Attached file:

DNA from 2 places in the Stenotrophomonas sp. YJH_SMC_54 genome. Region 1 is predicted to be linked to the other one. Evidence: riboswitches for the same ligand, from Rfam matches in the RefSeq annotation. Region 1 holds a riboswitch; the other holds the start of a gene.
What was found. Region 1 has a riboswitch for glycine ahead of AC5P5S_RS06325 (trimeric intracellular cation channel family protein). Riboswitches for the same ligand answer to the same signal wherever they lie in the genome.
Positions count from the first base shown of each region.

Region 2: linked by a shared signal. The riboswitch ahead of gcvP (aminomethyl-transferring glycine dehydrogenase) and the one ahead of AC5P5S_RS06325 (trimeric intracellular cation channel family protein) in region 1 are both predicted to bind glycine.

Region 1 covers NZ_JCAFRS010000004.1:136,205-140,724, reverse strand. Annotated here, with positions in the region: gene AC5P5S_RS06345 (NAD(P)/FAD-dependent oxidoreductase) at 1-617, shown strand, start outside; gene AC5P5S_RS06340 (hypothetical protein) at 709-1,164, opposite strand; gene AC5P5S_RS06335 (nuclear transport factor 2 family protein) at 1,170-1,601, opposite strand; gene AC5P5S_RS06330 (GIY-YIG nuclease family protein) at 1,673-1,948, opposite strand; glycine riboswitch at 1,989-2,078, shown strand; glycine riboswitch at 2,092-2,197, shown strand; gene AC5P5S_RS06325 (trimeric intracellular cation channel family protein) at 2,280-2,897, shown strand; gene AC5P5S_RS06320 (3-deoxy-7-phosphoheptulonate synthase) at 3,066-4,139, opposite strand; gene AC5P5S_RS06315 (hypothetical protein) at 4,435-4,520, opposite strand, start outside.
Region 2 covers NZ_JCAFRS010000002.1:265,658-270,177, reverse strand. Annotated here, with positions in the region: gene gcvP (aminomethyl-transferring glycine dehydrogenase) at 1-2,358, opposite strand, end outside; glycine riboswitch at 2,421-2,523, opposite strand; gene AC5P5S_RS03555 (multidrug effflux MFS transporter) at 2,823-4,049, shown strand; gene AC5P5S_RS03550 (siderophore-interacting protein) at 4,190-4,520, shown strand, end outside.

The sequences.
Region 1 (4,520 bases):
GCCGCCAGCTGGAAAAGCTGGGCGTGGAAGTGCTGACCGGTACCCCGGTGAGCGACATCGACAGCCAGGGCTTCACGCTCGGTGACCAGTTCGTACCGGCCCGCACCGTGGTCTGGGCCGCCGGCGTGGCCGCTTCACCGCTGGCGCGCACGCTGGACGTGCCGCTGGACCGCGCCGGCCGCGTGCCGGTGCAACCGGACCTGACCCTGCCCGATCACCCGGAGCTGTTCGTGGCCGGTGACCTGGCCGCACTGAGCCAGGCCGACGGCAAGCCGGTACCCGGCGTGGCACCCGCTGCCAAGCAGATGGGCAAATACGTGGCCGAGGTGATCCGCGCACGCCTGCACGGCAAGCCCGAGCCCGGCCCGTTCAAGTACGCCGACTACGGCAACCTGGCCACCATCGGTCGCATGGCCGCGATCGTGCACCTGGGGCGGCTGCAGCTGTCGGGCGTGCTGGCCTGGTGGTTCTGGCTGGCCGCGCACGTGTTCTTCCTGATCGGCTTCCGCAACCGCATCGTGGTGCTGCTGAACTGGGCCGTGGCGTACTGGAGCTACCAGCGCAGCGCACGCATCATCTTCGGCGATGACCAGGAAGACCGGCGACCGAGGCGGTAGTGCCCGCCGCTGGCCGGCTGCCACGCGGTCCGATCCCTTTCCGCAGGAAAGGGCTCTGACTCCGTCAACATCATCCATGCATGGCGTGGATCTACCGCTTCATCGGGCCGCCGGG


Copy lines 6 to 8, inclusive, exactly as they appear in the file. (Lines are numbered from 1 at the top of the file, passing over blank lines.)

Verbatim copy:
Region 2 covers NZ_JCAFRS010000002.1:265,658-270,177, reverse strand. Annotated here, with positions in the region: gene gcvP (aminomethyl-transferring glycine dehydrogenase) at 1-2,358, opposite strand, end outside; glycine riboswitch at 2,421-2,523, opposite strand; gene AC5P5S_RS03555 (multidrug effflux MFS transporter) at 2,823-4,049, shown strand; gene AC5P5S_RS03550 (siderophore-interacting protein) at 4,190-4,520, shown strand, end outside.

The sequences.
Region 1 (4,520 bases):